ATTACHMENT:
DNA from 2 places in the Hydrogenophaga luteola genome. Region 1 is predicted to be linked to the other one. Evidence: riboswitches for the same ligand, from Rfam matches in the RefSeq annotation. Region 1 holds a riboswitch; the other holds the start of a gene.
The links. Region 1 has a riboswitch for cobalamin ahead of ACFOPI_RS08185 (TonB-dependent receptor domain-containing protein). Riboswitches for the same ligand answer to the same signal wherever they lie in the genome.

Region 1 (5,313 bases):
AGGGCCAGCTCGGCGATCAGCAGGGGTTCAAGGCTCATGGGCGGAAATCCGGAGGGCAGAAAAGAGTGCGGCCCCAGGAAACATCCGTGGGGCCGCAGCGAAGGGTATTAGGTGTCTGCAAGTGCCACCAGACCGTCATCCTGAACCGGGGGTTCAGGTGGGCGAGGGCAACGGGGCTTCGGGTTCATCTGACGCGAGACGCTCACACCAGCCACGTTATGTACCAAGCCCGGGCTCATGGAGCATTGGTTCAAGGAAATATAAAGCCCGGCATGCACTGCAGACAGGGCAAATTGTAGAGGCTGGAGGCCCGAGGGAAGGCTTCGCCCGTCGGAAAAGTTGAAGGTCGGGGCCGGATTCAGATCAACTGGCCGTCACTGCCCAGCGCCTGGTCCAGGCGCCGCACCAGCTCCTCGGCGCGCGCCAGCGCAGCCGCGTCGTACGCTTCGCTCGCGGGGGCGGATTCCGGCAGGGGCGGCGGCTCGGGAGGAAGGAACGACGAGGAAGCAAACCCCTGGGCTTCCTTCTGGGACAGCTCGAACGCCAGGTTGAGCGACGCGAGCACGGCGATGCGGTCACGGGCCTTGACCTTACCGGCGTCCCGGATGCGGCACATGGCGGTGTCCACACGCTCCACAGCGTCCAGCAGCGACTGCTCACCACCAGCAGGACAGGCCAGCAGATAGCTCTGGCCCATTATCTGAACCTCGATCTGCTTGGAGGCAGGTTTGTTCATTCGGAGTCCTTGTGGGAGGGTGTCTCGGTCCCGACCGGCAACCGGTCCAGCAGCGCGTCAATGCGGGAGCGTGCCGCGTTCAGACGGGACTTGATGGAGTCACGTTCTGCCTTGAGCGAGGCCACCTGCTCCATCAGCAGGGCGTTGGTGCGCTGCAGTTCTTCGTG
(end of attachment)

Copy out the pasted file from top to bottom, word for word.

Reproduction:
DNA from 2 places in the Hydrogenophaga luteola genome. Region 1 is predicted to be linked to the other one. Evidence: riboswitches for the same ligand, from Rfam matches in the RefSeq annotation. Region 1 holds a riboswitch; the other holds the start of a gene.
The links. Region 1 has a riboswitch for cobalamin ahead of ACFOPI_RS08185 (TonB-dependent receptor domain-containing protein). Riboswitches for the same ligand answer to the same signal wherever they lie in the genome.

Region 1 (5,313 bases):
AGGGCCAGCTCGGCGATCAGCAGGGGTTCAAGGCTCATGGGCGGAAATCCGGAGGGCAGAAAAGAGTGCGGCCCCAGGAAACATCCGTGGGGCCGCAGCGAAGGGTATTAGGTGTCTGCAAGTGCCACCAGACCGTCATCCTGAACCGGGGGTTCAGGTGGGCGAGGGCAACGGGGCTTCGGGTTCATCTGACGCGAGACGCTCACACCAGCCACGTTATGTACCAAGCCCGGGCTCATGGAGCATTGGTTCAAGGAAATATAAAGCCCGGCATGCACTGCAGACAGGGCAAATTGTAGAGGCTGGAGGCCCGAGGGAAGGCTTCGCCCGTCGGAAAAGTTGAAGGTCGGGGCCGGATTCAGATCAACTGGCCGTCACTGCCCAGCGCCTGGTCCAGGCGCCGCACCAGCTCCTCGGCGCGCGCCAGCGCAGCCGCGTCGTACGCTTCGCTCGCGGGGGCGGATTCCGGCAGGGGCGGCGGCTCGGGAGGAAGGAACGACGAGGAAGCAAACCCCTGGGCTTCCTTCTGGGACAGCTCGAACGCCAGGTTGAGCGACGCGAGCACGGCGATGCGGTCACGGGCCTTGACCTTACCGGCGTCCCGGATGCGGCACATGGCGGTGTCCACACGCTCCACAGCGTCCAGCAGCGACTGCTCACCACCAGCAGGACAGGCCAGCAGATAGCTCTGGCCCATTATCTGAACCTCGATCTGCTTGGAGGCAGGTTTGTTCATTCGGAGTCCTTGTGGGAGGGTGTCTCGGTCCCGACCGGCAACCGGTCCAGCAGCGCGTCAATGCGGGAGCGTGCCGCGTTCAGACGGGACTTGATGGAGTCACGTTCTGCCTTGAGCGAGGCCACCTGCTCCATCAGCAGGGCGTTGGTGCGCTGCAGTTCTTCGTG